Sunday, May 17, 2009

Author says Divorce Doesn't Scar Children -- Selfish Parents Do!

Author Rosalind Sedacca, says divorce doesn’t scar children. It’s selfish parents, blind-sighted by their emotions, that do the damage.

She says “it’s not divorce that harms children. It’s wounded parents who do not care, understand or see that their behavior is hurting the children they love.

It’s vindictive parents who put down the other spouse in front of their kids.

It’s parents who decide they should have sole custody or primary influence over the children with little regard as to the child’s relationship with their other parent.

It’s parents who confide their adult dramas to innocent children who just want to love both Mom and Dad.

It’s parents who put financial gain and material decisions over the emotional well-being of their children.

In essence, it’s selfish parents who put their own needs ahead of those of their totally dependent children when making life-altering parental decisions.”

I fill the Divorce Support site with articles on all aspects of divorce. The least read articles I write and publish are articles about children and divorce. The majority of the visitors to this site have children but the research they do on the subject of divorce rarely has anything to do with how their divorce will affect their children.

That is the most discouraging aspect of the work I do here at Divorce Support…the lack of interest my readers show in their children’s welfare.

I’m the mother of two. My sons were 7 and 14 when their father and I divorced. My youngest is now a very troubled teenager and it’s my opinion that his problems are directly related to the actions of a selfish parent. My son has been scarred because he had a parent who could not or would not see how his actions were hurting my son.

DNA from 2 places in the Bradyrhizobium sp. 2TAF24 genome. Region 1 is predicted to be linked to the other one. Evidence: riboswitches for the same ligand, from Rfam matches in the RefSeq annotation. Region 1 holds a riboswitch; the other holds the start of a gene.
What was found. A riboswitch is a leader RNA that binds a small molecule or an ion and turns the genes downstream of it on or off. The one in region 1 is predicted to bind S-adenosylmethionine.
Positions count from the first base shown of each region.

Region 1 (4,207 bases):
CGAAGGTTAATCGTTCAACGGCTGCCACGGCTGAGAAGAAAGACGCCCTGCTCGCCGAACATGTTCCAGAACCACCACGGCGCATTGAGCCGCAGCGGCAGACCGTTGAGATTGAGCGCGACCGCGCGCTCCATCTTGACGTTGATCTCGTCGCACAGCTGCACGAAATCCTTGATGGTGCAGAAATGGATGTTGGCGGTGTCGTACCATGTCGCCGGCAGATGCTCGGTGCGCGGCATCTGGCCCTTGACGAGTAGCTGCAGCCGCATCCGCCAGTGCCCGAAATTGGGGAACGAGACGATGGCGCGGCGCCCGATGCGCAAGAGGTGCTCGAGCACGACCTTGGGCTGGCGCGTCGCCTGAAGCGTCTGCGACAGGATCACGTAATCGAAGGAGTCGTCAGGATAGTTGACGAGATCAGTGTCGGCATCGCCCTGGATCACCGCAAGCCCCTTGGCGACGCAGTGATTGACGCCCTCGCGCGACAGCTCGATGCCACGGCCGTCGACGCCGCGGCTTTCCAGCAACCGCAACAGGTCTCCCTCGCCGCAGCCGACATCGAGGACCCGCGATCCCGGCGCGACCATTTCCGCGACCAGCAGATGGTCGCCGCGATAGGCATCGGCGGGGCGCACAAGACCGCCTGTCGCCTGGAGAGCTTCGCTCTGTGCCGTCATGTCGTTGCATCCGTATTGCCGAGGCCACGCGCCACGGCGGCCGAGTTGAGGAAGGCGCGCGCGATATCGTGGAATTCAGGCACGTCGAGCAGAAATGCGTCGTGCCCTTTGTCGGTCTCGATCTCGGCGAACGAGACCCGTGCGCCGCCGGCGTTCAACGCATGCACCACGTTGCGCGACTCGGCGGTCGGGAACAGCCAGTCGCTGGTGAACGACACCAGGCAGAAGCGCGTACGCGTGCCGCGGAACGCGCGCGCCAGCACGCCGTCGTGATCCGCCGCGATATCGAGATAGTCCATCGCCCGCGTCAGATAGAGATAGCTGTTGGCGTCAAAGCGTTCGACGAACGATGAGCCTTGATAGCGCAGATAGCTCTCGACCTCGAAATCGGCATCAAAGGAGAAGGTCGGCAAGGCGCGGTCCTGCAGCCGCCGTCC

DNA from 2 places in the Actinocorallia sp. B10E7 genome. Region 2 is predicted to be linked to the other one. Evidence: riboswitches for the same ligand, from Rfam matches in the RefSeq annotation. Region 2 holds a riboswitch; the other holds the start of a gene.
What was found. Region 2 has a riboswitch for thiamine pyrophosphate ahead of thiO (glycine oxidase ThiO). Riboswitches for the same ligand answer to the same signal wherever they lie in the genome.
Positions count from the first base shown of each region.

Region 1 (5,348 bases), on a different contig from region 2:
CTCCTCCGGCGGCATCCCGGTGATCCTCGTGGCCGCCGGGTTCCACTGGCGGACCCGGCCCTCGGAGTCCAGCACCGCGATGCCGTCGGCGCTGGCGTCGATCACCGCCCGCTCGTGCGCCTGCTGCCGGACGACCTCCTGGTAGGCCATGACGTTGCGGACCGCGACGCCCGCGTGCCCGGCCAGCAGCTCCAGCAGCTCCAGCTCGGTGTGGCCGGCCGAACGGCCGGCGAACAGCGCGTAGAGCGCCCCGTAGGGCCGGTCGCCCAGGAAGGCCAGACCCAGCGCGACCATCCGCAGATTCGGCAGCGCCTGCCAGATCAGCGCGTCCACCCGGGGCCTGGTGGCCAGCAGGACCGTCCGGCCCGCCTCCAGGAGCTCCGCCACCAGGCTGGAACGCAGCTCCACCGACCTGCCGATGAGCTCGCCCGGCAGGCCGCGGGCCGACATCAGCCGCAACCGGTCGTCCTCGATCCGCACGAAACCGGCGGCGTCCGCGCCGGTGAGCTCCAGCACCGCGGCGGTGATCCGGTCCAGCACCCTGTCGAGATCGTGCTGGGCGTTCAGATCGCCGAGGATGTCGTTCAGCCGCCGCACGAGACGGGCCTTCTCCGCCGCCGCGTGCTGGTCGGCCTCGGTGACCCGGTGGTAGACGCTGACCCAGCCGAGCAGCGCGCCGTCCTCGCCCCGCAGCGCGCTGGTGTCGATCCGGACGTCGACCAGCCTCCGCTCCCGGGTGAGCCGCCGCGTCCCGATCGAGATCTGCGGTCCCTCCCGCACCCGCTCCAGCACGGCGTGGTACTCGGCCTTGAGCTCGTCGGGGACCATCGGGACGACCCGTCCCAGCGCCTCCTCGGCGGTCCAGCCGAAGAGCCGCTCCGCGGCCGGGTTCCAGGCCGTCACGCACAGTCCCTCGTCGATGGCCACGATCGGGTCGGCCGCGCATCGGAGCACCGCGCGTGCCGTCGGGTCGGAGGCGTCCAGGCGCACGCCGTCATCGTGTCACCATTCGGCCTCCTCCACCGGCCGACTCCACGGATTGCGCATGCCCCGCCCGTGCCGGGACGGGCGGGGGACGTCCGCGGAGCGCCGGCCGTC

For example: He and his father were very close. His bond with his father was far deeper than the bond he had with me. When his father decided he no longer wanted to be married and left the home, it devastated our son. He went from having a father he adored and saw daily to a father he saw every other week. No phone calls or vistis in between.

My son went into a depression, started having panic attacks and had emotions to deal with that were heartbreaking. One night he went to his knees, grabbed me around my legs and begged me to call his father and tell him to come home. I called his father and told him our son needed his help. His father’s response, “I can’t deal with his pain right now, I have to deal with my own. You will have to take care of him.”

I remember thinking to myself, after that conversation that I didn’t realize there was a time that a parent was allowed to or would choose to put their own pain before the pain of their child. I was in pain, it is impossible to describe the rejection and fear I felt during that time. My main concern was not my pain though. It was the pain my children were experiencing and helping them cope.

The best advice I can give to parents who are divorcing is to put your own self-interest behind your children’s best interest. Let go of your vindictiveness, work together on custody issues so your children will be able to spend an equal amount of time with each parent. Fight for what is yours financially but don’t let you desire to come out on top trump your child’s emotional needs.
You are your child’s security. You and how you handle yourself during your divorce will influence the quality of life your child lives and the kind of adult they grow into. Please, make that your main focus!

Sharing light with Author Rosalind Sedacca! Thank you Rosalind!

Kimmy ~ Creating a path between the present course of events and a new course, leading to new outcomes.

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  1. Thank you, Kimmy, for spread the word. July is National Child-Centered Divorce Month and we want every parent in the nation to understand how their decisions affect their children both during and after divorce. Awareness helps avert negative consequences. Let's all help to spread the word!

    Thanks again,
    Rosalind Sedacca, CCT
    The Voice of Child-Centered Divorce

  2. I always had the feeling that although my parents didn't get a divorce, they should have. Instead, they just put me in the middle as a referee. They're still together. It's just easier, I suppose.